• Yes, but one of my beginner mistakes back in 1990 or so was, by description, making people think my hero was a villain…

                    • Re: writing hero so people think he was a villain: Rebecca by Daphen Du MAuier.

                      Finished D,S & D. Thank you.

                    • I hope you liked it.

                      Sigh, the “sequel” to that was a horrible feminist screed.

                    • I hope you liked it.

                      Sigh, the “sequel” to that was a horrible feminist screed.

                      I mean to Rebecca, not my book! (Fever, really!)

                  • My art, if I don’t correct (and that’s weirder) gets tilted about five degrees left.

      • It’s worth it. ;-) I used to be able to see patterns in other people’s decisions. Since I have been on some type of chemo for nine years plus now, I have to really think to get to that place.

    • A fair grasp of the obvious is a fine, fine thing to have. And I consider that intelligent. I most emphatically wish there was a lot more of it around.

      Important parts of our society are run by people who have high IQs and no apparent grasp of the obvious. They can be bamboozled into setting up stupid, highly theoretical, utterly unworkable systems, because they fail to grasp the obvious.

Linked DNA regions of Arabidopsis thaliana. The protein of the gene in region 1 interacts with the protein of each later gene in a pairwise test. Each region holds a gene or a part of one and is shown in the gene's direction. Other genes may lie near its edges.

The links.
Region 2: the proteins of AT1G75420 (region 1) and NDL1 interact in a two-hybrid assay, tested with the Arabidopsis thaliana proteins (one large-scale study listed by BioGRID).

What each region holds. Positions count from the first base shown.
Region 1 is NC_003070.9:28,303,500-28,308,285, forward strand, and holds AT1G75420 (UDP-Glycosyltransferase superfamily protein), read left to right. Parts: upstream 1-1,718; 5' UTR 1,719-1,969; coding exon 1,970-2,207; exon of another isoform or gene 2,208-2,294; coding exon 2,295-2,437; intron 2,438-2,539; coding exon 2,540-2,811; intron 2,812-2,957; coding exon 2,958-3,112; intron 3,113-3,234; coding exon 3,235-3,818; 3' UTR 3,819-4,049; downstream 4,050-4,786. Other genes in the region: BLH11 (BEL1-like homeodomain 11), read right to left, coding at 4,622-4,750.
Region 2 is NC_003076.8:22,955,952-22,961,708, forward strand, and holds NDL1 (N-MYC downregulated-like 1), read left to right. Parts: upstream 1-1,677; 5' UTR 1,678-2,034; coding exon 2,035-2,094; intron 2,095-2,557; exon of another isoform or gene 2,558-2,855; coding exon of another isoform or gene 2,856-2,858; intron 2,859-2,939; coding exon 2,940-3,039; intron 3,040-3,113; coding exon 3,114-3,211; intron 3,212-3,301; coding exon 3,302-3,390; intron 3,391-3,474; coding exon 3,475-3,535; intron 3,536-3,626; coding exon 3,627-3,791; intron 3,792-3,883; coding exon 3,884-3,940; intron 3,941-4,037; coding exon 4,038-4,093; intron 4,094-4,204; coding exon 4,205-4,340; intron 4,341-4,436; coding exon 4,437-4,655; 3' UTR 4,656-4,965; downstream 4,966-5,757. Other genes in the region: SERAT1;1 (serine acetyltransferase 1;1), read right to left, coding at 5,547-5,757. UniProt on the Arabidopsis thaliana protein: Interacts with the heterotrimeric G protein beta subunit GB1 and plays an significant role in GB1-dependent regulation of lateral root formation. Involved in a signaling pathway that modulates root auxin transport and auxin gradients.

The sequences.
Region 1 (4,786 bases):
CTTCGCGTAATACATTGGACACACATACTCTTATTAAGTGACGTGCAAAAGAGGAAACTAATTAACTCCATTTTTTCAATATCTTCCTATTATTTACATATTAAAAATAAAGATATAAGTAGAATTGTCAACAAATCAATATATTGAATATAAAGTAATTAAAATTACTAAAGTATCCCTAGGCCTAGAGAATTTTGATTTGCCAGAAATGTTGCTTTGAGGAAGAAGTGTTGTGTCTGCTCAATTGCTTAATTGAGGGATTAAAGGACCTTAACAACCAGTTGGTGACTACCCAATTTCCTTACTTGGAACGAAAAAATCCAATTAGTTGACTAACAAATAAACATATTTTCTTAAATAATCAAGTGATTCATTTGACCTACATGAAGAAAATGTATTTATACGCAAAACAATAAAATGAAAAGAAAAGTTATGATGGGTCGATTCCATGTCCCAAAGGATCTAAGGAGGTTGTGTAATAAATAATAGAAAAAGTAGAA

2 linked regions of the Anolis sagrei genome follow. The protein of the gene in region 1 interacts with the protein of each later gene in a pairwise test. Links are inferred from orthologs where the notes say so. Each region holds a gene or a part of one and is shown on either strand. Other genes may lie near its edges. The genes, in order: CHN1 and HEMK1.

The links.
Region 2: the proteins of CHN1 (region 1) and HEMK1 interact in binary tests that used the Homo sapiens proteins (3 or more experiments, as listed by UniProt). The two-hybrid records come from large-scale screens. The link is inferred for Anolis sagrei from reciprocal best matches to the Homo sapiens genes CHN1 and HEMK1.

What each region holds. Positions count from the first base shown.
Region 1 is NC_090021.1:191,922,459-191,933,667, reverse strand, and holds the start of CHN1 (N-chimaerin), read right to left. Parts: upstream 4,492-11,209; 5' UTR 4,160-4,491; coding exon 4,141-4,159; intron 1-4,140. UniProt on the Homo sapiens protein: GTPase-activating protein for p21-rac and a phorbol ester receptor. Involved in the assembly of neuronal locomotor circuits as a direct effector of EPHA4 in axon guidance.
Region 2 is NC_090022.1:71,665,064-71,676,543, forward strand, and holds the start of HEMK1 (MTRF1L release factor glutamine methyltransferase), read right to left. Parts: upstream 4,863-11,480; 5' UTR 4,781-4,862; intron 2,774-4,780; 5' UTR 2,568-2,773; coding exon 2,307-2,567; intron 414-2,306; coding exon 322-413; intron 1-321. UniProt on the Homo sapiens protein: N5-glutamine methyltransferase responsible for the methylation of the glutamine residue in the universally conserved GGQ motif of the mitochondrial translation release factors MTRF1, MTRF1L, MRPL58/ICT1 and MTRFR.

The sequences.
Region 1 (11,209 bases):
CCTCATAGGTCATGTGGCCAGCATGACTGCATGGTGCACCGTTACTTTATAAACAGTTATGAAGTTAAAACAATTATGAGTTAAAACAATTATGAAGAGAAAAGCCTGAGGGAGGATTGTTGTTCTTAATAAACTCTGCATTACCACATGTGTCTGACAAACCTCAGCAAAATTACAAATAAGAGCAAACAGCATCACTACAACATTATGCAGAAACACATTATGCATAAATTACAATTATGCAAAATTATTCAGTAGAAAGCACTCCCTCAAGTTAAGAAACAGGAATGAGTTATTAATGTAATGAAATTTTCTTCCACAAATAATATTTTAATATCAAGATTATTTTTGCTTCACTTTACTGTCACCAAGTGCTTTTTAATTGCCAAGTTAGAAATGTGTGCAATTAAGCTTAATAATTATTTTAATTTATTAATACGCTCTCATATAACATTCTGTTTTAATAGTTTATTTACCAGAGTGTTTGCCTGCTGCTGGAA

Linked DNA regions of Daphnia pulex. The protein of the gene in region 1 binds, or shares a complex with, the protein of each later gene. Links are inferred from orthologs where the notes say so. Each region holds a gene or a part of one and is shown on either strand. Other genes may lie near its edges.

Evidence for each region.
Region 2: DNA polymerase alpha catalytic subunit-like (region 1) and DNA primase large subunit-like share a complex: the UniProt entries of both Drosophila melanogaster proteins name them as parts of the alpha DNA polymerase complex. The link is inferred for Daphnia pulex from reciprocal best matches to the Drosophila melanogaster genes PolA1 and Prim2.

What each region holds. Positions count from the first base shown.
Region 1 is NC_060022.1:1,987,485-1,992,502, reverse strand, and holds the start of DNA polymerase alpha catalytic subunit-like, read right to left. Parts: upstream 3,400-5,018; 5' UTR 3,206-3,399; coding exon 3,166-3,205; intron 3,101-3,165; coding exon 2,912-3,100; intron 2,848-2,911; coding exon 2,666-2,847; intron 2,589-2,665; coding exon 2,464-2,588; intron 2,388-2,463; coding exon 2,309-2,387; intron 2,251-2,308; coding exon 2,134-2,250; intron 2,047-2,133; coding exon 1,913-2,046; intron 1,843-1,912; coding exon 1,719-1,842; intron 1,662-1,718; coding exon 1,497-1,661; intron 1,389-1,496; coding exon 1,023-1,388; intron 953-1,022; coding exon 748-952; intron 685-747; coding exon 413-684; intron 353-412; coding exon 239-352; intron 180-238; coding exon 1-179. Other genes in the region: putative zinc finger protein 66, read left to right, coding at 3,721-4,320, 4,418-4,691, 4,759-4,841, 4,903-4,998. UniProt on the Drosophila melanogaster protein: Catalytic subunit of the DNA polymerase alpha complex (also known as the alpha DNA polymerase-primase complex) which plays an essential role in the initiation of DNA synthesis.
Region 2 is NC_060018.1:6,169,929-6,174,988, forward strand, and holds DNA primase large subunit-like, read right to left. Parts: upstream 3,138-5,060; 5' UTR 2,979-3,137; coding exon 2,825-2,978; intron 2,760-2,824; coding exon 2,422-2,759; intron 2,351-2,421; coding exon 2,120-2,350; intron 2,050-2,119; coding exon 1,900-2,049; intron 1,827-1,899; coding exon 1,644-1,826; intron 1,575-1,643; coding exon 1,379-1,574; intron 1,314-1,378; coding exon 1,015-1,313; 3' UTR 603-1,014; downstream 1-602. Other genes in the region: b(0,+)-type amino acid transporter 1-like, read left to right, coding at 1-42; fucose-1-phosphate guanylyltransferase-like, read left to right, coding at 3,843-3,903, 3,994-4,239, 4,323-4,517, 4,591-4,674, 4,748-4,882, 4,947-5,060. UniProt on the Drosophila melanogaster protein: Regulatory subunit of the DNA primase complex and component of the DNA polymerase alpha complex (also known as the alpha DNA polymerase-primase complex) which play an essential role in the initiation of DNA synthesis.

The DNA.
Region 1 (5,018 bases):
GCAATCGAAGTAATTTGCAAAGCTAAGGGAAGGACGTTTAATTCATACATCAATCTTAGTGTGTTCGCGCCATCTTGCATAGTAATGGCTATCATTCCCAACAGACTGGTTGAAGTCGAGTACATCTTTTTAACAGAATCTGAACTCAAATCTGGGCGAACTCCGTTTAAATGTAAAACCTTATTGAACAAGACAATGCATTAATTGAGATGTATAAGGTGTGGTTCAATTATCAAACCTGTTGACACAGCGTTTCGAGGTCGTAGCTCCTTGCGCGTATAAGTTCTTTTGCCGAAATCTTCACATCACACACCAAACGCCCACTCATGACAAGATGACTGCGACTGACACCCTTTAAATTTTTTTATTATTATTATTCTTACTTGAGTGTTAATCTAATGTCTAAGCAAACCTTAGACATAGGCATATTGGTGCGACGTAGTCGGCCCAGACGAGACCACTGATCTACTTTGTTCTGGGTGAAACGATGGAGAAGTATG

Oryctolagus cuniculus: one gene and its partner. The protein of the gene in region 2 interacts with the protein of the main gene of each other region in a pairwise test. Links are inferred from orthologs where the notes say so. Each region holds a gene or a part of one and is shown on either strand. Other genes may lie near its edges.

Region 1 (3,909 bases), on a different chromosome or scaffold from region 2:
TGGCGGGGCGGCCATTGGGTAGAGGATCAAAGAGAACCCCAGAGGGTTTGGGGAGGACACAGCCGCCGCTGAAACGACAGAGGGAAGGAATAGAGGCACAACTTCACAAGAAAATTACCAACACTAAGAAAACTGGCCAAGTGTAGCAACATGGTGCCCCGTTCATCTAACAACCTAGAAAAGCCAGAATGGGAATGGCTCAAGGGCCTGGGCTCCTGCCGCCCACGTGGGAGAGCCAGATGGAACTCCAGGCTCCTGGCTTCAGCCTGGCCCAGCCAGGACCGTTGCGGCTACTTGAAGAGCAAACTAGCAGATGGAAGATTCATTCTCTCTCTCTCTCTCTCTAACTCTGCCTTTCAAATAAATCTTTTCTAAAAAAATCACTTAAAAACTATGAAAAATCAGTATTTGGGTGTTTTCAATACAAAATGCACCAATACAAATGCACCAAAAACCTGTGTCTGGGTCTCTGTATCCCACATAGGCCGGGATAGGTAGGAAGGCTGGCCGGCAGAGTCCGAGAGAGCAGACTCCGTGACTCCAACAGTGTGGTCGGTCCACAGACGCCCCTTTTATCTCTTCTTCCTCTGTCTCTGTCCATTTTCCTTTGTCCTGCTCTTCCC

They also pay no attention whatsoever to the plebes who try to tell them about the obvious, because They Know Best.

      Then they are amazed when said unworkable systems blow up and wreck other people’s lives. (Not their lives, alas. They *are* smart enough to insulate themselves from the results of their own crass theoretical mucking-around.)

      Or: an astonishing number of the ‘best and the brightest’ turn out to be useful idiots.

      • Yes. The college professor as leader syndrome. It leads to things like “but I WANT you to plant wheat in the permafrost” and baffled shock when that doesn’t result in an abundant harvest.

        Honestly, I think sufficient education MIGHT be an anti-survival trait.

        • YES – We have had a few professor presidents, which turned out badly for Europe at one point.

        • Having a head full of unexamined theory and undemonstrated “facts” is not, repeat, not being educated. Being educated consists of having a trained and disciplined mind.